Replacement for lambda that uses language features new to Python 2.4. One implementation has a neat (ab)use of sys._getframe(); the other is portable.
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# Implementation 1: not portable import sys def fn(gen): """Turns a generator expression into a callable.""" def anonymous(*args): return gen.next() return anonymous def args(): """Works with fn(); yields args passed to anonymous().""" while True: # Stack frame will look like: # anonymous(args=(...)) "foo(3,4,5)" # gen.next() "return gen.next()" # args.next() internal genexp code yield sys._getframe(2).f_locals['args'] args = args() foo = fn(a + b * c for (a,b,c) in args) assert foo(3,4,5) == 3+4*5 assert foo(4,5,6) == 4+5*6 # Implementation 2: not thread-safe (but it could be) class SingleElementIterator: """Iterator that must be constantly fed by assigning to .value""" def __iter__(self): return self def next(self): value = self.value del self.value return value args2 = SingleElementIterator() def fn2(gen): """Turns a generator expression into a callable.""" def anonymous(*args_): args2.value = args_ return gen.next() return anonymous foo = fn2(a + b * c for (a,b,c) in args2) assert foo(3,4,5) == 3+4*5 assert foo(4,5,6) == 4+5*6
Guido has expressed the desire to remove "lambda" for Python 3000. There was a discussion on comp.lang.python about what new language feature (if any) should replace lambda. Some of the proposed syntaxes led me to try a pure-python implementation.
The basic idea is to use a generator expression to implement an "expression object". The function "fn" (the name is taken from the Arc language) wraps the generator in a callable and returns it. The wrapper is responsible for feeding its arguments to the genexp; this is done by cooperating with the genexp's input iterator.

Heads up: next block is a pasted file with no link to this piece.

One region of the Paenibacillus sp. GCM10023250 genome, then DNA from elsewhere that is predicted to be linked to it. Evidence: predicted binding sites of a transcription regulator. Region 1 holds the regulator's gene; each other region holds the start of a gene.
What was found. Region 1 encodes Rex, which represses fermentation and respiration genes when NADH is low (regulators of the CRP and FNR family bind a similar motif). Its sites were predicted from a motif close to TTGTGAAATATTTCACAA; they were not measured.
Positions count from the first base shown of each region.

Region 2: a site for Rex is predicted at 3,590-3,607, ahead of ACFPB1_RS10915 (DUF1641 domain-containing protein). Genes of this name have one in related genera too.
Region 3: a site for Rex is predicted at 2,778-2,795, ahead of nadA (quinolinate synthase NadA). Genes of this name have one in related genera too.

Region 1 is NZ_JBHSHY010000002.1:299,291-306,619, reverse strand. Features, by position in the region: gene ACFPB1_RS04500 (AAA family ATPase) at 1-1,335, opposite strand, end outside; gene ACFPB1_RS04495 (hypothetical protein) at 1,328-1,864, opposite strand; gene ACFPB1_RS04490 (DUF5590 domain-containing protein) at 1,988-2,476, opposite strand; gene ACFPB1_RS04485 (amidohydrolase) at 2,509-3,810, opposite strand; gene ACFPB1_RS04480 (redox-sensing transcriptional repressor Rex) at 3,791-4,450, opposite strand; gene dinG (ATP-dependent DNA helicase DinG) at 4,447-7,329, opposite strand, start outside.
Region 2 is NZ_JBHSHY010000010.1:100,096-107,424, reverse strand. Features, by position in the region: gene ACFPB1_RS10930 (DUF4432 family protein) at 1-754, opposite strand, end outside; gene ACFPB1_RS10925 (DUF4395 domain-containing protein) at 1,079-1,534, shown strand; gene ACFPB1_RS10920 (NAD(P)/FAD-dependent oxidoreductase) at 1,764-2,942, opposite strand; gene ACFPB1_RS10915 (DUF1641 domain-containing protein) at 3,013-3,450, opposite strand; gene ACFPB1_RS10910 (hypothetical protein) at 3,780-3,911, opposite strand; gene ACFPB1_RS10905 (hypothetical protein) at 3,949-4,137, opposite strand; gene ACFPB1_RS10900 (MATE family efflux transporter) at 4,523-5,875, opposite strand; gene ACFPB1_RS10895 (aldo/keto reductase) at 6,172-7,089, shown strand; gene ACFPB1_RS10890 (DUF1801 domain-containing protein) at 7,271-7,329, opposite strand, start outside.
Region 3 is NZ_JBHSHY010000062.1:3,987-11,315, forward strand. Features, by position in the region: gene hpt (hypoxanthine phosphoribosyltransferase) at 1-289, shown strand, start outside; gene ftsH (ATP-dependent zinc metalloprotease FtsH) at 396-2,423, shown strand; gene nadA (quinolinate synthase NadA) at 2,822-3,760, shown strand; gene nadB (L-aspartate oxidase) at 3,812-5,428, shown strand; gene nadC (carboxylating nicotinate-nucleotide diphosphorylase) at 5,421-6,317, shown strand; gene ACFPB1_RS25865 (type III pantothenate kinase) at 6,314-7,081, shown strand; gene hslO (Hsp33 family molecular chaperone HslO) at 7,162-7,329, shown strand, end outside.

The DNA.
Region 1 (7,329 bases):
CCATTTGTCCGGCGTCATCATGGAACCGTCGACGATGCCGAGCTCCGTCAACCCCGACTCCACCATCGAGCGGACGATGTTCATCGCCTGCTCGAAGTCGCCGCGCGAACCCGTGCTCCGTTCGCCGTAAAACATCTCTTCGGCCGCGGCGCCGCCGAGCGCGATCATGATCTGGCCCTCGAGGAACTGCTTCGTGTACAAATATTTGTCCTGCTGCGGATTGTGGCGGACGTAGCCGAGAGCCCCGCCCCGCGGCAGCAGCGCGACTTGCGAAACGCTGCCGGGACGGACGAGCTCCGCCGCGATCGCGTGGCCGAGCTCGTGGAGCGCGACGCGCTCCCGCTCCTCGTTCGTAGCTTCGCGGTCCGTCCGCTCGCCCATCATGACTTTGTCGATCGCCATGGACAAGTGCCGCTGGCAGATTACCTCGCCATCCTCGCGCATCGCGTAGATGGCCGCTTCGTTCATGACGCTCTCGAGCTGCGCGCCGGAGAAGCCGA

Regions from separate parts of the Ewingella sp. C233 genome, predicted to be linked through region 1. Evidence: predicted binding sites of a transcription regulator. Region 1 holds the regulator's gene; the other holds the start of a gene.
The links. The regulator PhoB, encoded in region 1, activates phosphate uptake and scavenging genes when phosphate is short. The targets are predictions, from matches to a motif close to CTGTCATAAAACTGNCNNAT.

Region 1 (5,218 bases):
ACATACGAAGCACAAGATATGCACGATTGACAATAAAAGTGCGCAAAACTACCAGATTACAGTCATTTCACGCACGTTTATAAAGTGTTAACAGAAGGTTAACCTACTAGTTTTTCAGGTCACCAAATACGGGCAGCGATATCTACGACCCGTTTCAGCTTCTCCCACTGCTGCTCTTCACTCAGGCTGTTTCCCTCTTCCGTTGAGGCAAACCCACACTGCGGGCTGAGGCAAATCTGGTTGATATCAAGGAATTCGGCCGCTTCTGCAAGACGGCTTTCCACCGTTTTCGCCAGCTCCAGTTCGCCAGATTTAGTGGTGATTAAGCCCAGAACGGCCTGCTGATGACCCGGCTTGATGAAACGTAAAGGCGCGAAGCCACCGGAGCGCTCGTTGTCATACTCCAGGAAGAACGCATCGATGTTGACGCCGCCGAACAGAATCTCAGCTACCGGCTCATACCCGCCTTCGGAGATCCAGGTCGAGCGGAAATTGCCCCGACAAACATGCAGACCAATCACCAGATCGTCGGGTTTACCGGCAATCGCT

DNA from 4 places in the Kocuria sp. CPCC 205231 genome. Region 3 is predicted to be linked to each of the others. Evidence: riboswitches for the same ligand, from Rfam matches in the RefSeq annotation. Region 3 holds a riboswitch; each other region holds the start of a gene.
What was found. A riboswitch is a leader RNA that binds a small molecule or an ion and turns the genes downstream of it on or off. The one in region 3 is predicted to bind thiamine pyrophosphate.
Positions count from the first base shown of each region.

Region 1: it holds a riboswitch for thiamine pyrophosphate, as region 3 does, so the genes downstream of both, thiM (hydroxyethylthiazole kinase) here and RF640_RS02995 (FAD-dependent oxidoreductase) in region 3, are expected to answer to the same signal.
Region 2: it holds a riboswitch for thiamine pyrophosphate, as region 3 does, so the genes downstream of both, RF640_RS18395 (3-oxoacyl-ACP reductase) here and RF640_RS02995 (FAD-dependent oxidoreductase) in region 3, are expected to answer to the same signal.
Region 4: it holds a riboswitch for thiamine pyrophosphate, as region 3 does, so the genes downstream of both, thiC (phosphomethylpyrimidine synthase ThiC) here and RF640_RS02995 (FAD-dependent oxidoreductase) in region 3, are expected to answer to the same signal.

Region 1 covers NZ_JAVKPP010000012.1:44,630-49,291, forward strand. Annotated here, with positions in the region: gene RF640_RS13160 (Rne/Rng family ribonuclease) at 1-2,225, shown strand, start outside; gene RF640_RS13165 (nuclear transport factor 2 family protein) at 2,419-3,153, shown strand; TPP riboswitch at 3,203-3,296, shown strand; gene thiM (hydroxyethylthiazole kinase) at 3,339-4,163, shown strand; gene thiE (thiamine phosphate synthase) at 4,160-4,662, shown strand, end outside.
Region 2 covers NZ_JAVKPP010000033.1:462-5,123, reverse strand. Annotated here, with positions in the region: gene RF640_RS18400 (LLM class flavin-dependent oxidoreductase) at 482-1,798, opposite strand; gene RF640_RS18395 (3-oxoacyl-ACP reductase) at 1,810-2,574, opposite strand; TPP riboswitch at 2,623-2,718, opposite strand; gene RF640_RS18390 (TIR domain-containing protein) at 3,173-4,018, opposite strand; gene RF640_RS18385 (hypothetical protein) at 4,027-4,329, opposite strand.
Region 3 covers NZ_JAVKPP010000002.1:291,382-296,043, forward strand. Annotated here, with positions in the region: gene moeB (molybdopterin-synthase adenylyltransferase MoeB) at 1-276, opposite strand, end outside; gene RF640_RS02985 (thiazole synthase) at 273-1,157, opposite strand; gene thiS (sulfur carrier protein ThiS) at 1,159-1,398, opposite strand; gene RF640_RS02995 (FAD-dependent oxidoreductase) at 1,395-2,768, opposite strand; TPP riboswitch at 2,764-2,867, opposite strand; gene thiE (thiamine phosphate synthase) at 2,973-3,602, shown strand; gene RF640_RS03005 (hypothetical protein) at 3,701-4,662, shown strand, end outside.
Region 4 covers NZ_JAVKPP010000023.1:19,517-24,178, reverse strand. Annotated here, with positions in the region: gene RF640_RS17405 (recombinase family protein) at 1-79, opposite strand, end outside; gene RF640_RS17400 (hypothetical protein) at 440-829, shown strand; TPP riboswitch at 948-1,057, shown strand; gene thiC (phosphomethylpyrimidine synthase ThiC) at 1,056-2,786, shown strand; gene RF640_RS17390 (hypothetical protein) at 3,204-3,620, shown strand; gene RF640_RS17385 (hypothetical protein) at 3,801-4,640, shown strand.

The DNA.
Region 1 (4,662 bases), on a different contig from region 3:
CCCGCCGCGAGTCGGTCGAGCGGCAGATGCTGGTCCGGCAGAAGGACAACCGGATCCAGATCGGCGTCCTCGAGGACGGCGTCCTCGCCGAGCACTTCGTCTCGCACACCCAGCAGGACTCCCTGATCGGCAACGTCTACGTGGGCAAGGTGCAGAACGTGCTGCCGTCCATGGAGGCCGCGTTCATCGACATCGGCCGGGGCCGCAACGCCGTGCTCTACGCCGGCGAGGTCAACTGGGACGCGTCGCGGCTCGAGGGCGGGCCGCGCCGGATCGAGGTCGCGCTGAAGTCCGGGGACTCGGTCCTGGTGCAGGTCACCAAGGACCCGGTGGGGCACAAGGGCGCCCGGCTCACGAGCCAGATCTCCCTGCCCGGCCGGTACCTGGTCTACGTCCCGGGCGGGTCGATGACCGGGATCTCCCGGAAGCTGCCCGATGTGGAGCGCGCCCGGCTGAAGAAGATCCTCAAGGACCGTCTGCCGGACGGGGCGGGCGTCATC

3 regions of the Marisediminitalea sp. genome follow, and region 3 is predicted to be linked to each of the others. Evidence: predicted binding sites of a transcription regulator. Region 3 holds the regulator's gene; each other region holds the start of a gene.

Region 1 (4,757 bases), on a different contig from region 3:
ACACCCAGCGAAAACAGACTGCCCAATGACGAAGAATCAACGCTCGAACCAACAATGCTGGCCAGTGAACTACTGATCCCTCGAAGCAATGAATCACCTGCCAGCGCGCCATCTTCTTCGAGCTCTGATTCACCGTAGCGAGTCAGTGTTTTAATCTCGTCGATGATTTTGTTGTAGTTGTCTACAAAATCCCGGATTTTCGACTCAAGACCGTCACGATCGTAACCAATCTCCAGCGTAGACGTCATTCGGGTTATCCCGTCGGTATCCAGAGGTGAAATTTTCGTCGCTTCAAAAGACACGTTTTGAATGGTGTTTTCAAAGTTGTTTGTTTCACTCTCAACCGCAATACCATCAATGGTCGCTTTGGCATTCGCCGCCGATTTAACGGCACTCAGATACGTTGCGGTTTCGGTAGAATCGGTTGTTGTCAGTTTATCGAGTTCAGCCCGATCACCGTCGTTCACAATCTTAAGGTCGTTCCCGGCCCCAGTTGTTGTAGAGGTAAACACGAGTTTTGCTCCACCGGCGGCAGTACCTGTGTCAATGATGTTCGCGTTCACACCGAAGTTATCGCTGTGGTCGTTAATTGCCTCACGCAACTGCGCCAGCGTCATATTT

In the first (CPython-specific) implementation, the cooperation is simple: the wrapper just needs to name its parameter "args". The iterator reaches up the stack to extract the local variable.
In the second implementation, the wrapper stores its args in what amounts to a global variable, and the input iterator "args2" almost immediately consumes it. There is no way for an anonymous function to execute between the time args.value is set and the time it's consumed; thus the use of global state is safe.
However, the fact that the implementation is stateful at all makes it unsafe in the presence of threads. To make it safe, one would have to make SingleElementIterator put "value" in thread-local storage. This is left as an exercise for the reader :-).
This is never explicitly an issue for these implementations, but it's worth keeping in mind that a genexp's outermost iterator is evaluated immediately.
References: * Pep 3000 http://python.org/peps/pep-3000.html * comp.lang.python thread http://groups-beta.google.com/group/comp.lang.python/msg/41713ae1c0d7385a
using namespace for args. This doesn't try to solve the threading problem, but I think I prefer a solution that keeps 'args' in the 'fn' namespace, like:
which would then be used like:
That way 'args', which is intimately joined with 'fn', appears as such namespace-wise.
Perhaps a little prettier:
Also has the benefit of naming "functions" generated by fn as "fn":
Good points. I originally used a class for the "portable" version but got stuck because I didn't remember __new__. I'll update the recipe when I get a few tuits; thanks!